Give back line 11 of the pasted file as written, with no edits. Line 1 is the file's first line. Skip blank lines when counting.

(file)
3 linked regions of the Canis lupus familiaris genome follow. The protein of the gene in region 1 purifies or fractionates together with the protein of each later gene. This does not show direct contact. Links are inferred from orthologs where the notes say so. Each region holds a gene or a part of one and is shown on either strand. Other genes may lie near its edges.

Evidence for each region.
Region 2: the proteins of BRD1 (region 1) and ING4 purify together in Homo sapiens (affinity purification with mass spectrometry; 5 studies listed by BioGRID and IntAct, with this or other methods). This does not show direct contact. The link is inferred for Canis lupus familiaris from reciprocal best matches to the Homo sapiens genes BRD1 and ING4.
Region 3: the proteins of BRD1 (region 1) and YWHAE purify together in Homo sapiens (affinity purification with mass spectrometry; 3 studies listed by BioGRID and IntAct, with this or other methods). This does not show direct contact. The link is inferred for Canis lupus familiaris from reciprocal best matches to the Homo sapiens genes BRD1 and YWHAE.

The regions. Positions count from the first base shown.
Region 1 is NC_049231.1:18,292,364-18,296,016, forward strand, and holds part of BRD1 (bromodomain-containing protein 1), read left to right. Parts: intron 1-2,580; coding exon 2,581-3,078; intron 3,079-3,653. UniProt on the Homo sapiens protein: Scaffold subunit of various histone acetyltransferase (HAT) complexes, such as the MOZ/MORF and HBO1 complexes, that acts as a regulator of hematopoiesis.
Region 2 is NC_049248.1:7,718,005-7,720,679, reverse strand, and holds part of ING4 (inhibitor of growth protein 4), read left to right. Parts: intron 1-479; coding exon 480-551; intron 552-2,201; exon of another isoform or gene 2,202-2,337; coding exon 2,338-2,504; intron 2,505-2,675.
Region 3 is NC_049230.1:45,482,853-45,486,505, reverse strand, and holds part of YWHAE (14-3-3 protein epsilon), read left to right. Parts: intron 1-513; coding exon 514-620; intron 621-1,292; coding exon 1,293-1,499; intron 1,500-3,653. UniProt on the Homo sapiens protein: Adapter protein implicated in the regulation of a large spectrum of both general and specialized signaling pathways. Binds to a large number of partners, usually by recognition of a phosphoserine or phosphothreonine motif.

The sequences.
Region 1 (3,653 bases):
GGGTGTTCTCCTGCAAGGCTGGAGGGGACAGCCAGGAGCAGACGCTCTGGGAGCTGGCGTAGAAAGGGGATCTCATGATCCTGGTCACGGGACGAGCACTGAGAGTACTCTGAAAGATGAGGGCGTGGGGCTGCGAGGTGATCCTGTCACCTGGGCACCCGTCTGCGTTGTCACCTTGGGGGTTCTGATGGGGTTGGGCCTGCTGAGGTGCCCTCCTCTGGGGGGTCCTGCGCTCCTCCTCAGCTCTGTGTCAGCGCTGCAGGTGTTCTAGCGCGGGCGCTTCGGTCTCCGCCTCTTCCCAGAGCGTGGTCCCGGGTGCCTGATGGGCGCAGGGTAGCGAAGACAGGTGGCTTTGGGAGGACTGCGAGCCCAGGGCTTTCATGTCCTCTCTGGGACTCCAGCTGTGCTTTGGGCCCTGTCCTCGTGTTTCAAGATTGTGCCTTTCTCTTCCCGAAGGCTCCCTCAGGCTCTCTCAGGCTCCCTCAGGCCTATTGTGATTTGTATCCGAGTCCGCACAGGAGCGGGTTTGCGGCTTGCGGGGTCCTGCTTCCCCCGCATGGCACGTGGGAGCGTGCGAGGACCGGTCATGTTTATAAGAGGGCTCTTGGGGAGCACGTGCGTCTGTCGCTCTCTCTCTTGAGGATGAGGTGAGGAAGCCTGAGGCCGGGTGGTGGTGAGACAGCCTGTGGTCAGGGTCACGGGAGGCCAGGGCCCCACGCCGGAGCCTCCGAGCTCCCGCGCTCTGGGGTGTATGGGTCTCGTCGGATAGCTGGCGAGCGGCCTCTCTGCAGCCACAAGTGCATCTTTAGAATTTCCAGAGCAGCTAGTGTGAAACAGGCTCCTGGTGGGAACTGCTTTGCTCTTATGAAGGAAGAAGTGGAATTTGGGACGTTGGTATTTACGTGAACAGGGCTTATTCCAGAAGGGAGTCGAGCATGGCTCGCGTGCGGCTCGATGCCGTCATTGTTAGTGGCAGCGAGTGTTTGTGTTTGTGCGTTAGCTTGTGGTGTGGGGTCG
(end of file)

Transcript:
GGGTGTTCTCCTGCAAGGCTGGAGGGGACAGCCAGGAGCAGACGCTCTGGGAGCTGGCGTAGAAAGGGGATCTCATGATCCTGGTCACGGGACGAGCACTGAGAGTACTCTGAAAGATGAGGGCGTGGGGCTGCGAGGTGATCCTGTCACCTGGGCACCCGTCTGCGTTGTCACCTTGGGGGTTCTGATGGGGTTGGGCCTGCTGAGGTGCCCTCCTCTGGGGGGTCCTGCGCTCCTCCTCAGCTCTGTGTCAGCGCTGCAGGTGTTCTAGCGCGGGCGCTTCGGTCTCCGCCTCTTCCCAGAGCGTGGTCCCGGGTGCCTGATGGGCGCAGGGTAGCGAAGACAGGTGGCTTTGGGAGGACTGCGAGCCCAGGGCTTTCATGTCCTCTCTGGGACTCCAGCTGTGCTTTGGGCCCTGTCCTCGTGTTTCAAGATTGTGCCTTTCTCTTCCCGAAGGCTCCCTCAGGCTCTCTCAGGCTCCCTCAGGCCTATTGTGATTTGTATCCGAGTCCGCACAGGAGCGGGTTTGCGGCTTGCGGGGTCCTGCTTCCCCCGCATGGCACGTGGGAGCGTGCGAGGACCGGTCATGTTTATAAGAGGGCTCTTGGGGAGCACGTGCGTCTGTCGCTCTCTCTCTTGAGGATGAGGTGAGGAAGCCTGAGGCCGGGTGGTGGTGAGACAGCCTGTGGTCAGGGTCACGGGAGGCCAGGGCCCCACGCCGGAGCCTCCGAGCTCCCGCGCTCTGGGGTGTATGGGTCTCGTCGGATAGCTGGCGAGCGGCCTCTCTGCAGCCACAAGTGCATCTTTAGAATTTCCAGAGCAGCTAGTGTGAAACAGGCTCCTGGTGGGAACTGCTTTGCTCTTATGAAGGAAGAAGTGGAATTTGGGACGTTGGTATTTACGTGAACAGGGCTTATTCCAGAAGGGAGTCGAGCATGGCTCGCGTGCGGCTCGATGCCGTCATTGTTAGTGGCAGCGAGTGTTTGTGTTTGTGCGTTAGCTTGTGGTGTGGGGTCG